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Teaching What's Missing

On a recent teaching tour throughout New York City I had a series of conversations with students, parents, studio owners, other teachers, etc. and realized something: a lot of people don't know the difference between training to be a professional dancer and taking social media "hype" classes.  Actually, I'm learning that a lot of people didn't even know a difference existed! I'm hoping, with this entry, I can unravel this ball of confusion. Here's the way I look at it: there's so much information flying at us on a daily basis between a million and one social media platforms, phone calls, e-mails, texts (Lord help you if you have the news pushing through to your phone), all with their own notifications and dings, and, as a result, who can keep up? But, when it comes to your career and your training, you HAVE to keep up and you absolutely must DO YOUR RESEARCH.

 

Lesson #1: Taking a dance class does not necessarily mean that you are effectively training for a professional career

 

If you're wanting to make dance your career, you should be researching your teachers! It's simple! What professional work have they done? Have they done work similar to what you're looking to do?  What choreographers have hired them? How long have they worked professionally? Answering these questions alone will tell you whether or not you're taking the right classes and, what's great is that all of this information is at your disposal thanks to the internet!  Take me, for instance: you can google my name and a number of links come up, one of which is my Instagram account.   In addition to seeing pictures and videos of some of the work I've done, you'll see the link to this website which includes my up-to-date resumé, class videos, pictures from jobs, etc. Now that is just little ol' me.  Take some great, long-time working, choreographers and teachers like Richy Jackson, Kennis Marquis, Rosero McCoy, Sho-time, Anthony Thomas, Shawnette Heard, Ed Moore, and several others and you'll find LOADS of real, professional experience from dance, to choreography, to visual direction, and more. These greats have real knowledge and experience to share with their students and a lot of them are teaching all over! I have been blessed enough to study and work under some of those names listed above and I can tell you right now, those are the caliber of teachers that every aspiring professional dancer should be looking to train under. So, ask yourself: who are the teachers I'm taking from and what experience do they have that could help me in my career?  All it takes is one Google to find out exactly who is who and who's done what.

 

Lesson #2: Number of likes/views & subscribers/followers DOES NOT EQUAL RELEVANCE

 

One more time: number of likes and followers does not equal relevance in the professional dance industry!  Think about it: simply because a dancer/teacher has a huge following does not automatically make them qualified to prepare you for a professional dance career. Herein lies the fundamental difference between working professional dancers/choreographers and social media "famous" teachers: the number of followers does not equal the amount of experience. There are SEVERAL professional dancers/choreographers/teachers who do not have an insane social media following simply because they don't have the time to develop that following. These people are oftentimes too busy working on real, professional jobs to develop a following and some have been working in the industry long before social media was even a "thing!" Now, this is not to say that a legitimate professional can't have a massive following. There are a bunch of professionals who have a well-deserved following.  You just, once again, have to do your research to decipher who is who.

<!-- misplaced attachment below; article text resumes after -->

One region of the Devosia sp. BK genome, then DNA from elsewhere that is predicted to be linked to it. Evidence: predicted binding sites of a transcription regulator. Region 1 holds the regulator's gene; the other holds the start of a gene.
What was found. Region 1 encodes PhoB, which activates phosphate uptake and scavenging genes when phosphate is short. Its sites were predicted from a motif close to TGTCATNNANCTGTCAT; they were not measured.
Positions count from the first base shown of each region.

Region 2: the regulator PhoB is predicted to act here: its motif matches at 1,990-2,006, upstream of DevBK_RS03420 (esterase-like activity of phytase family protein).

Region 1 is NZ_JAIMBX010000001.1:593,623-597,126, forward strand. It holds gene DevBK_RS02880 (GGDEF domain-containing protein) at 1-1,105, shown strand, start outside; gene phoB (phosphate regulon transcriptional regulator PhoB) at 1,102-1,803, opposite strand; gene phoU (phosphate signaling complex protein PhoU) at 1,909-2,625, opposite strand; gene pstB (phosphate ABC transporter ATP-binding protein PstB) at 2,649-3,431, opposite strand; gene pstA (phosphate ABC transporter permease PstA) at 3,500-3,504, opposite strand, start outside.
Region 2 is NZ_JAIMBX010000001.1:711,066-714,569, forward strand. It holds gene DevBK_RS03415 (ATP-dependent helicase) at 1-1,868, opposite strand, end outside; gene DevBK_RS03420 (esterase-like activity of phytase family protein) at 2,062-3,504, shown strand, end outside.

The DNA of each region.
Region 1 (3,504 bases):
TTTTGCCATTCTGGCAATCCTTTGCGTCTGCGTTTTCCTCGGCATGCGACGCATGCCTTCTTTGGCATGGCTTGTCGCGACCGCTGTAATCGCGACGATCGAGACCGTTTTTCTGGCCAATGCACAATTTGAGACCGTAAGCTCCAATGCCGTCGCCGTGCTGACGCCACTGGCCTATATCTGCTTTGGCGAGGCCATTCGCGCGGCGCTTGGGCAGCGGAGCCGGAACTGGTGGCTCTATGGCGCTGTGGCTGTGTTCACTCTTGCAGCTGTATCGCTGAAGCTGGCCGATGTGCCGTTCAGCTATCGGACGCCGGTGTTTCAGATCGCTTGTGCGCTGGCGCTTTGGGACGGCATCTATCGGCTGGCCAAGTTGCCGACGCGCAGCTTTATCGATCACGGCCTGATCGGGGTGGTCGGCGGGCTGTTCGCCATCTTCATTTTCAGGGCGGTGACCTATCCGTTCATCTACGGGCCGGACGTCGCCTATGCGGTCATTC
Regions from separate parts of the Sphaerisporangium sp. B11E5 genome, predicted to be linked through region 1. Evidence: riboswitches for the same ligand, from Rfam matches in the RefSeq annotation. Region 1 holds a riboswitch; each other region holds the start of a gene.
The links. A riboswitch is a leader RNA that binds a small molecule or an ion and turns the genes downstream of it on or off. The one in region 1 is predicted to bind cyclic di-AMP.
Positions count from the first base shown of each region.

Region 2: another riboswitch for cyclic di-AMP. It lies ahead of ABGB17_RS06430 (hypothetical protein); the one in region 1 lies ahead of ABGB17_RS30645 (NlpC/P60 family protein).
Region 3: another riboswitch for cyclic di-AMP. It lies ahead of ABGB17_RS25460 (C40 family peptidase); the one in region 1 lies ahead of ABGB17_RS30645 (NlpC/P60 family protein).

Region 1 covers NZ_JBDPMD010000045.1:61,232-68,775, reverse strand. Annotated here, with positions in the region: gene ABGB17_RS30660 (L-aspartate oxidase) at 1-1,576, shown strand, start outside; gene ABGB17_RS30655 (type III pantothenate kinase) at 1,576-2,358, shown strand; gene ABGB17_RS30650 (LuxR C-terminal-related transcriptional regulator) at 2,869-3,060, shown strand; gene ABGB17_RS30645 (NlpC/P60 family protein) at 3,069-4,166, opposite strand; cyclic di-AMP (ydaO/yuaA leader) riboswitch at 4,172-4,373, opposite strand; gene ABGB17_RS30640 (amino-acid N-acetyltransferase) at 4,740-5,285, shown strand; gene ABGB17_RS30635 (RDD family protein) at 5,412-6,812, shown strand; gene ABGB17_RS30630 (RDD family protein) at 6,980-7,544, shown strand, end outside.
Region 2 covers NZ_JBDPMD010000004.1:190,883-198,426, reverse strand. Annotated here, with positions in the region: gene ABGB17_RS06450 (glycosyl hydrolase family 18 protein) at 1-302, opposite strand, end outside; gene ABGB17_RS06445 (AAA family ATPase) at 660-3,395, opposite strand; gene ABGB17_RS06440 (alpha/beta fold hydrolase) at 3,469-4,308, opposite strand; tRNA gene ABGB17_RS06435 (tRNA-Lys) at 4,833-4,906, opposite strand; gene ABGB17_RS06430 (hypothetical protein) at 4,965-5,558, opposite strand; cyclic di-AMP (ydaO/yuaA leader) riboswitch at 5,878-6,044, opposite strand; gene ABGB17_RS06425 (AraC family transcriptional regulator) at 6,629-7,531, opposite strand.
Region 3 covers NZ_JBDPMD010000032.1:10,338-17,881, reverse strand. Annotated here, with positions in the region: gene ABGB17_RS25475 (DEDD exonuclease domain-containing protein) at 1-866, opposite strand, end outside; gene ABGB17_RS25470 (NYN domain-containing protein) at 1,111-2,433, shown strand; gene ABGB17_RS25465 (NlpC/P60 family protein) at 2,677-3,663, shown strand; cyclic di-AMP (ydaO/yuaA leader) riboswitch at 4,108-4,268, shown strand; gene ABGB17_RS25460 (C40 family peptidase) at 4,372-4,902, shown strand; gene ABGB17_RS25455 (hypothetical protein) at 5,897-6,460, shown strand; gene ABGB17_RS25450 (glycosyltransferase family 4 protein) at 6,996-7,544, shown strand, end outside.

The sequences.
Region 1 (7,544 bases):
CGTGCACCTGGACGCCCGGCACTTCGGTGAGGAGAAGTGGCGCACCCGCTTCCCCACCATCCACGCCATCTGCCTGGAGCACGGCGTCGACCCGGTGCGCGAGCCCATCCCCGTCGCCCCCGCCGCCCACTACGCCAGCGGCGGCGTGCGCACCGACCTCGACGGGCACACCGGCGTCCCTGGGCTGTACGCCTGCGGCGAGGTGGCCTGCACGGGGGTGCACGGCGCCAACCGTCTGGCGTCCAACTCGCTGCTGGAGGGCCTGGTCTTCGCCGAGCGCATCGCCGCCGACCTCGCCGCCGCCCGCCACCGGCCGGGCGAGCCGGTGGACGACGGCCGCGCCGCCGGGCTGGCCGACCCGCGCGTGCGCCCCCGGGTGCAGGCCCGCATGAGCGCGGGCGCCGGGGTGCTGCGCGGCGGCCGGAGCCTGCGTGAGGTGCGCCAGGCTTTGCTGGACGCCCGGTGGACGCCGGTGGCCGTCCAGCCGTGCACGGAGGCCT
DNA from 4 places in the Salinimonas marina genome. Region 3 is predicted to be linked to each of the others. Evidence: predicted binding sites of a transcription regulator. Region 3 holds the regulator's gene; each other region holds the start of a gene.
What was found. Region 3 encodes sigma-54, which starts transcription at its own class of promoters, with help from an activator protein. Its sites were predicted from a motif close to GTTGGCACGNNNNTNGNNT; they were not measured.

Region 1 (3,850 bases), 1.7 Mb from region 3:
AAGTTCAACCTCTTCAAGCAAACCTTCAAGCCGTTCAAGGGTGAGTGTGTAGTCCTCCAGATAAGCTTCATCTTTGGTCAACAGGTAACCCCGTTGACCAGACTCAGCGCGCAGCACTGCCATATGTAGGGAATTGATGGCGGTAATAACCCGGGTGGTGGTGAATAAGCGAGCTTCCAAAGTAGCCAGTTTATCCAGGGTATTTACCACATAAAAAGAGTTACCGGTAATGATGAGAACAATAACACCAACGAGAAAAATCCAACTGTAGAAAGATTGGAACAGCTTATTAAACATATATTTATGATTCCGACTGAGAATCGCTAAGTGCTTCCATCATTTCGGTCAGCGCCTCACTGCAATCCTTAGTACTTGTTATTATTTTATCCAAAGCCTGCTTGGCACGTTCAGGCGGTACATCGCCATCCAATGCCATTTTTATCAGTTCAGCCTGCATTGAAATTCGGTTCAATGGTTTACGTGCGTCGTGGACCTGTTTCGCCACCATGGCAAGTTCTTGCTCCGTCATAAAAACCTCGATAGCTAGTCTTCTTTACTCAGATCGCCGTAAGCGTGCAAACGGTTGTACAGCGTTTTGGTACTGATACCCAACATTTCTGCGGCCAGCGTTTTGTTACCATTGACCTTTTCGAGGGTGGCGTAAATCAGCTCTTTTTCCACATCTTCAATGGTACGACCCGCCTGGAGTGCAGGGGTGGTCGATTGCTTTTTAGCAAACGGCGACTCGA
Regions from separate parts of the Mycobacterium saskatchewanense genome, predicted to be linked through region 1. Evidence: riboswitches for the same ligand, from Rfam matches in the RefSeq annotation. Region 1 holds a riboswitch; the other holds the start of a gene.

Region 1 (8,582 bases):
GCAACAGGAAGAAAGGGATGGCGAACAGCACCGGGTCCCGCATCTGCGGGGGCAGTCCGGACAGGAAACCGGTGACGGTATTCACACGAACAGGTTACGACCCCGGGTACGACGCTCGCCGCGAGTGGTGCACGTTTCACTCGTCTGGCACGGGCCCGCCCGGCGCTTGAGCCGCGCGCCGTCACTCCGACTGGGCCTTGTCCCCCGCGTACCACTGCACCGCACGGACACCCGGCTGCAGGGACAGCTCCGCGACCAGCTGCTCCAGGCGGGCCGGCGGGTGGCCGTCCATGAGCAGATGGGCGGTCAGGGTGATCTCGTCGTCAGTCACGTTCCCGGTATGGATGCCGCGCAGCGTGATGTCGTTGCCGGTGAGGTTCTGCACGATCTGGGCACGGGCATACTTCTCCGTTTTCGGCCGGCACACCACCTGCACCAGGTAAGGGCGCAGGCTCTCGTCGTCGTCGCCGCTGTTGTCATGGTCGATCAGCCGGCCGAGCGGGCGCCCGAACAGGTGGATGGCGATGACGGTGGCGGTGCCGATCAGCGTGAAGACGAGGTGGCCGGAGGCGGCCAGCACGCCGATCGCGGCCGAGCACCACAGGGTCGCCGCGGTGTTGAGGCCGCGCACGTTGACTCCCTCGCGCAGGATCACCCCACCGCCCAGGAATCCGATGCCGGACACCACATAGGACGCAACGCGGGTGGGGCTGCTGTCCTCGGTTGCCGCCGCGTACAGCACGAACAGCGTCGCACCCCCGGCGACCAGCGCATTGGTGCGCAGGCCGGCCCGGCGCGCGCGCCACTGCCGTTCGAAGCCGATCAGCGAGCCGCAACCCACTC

To be clear, I am not anti-social media. Social media has done a lot for us this past decade: we can connect with friends from elementary school, we can see what our old next door neighbors are up to, we can keep extended family updated on what's new and vice versa. It's truly remarkable!  However, there are pro's and con's with everything and one of the cons of this digital age is the ability for anyone to create a persona of perfection or a facade of "#BookedandBlessed" when reality does not support the status update.

 

This current "reality" that a person's relevance is based on how many followers they have on social media is nothing short of disconcerting to me. Moreover, this unfortunate theory has bled into show-business: a growing number of casting directors, choreographers, agents, etc. are requiring a certain number of followers before letting a hopeful even walk into the room. It sounds crazy, but it's the direction the industry is moving and unfortunately this is creating an overwhelming amount of false prophets. Anyone can buy followers in bulk and automatically appear "insta-famous." Their "influence" is fabricated and more and more people (dancers, parents, students, studios, agents, directors, etc.) are buying into these fabrications. This is why I'm stressing for everyone to do their research. The truth can be exposed with a dose of some old school research. I encourage you all to do your homework--look into the people that are influencing your kids, protect your career and honor what it is you're looking to do.  You may end up on the road less traveled, but the unbeaten path is typically the one that leads to greatness.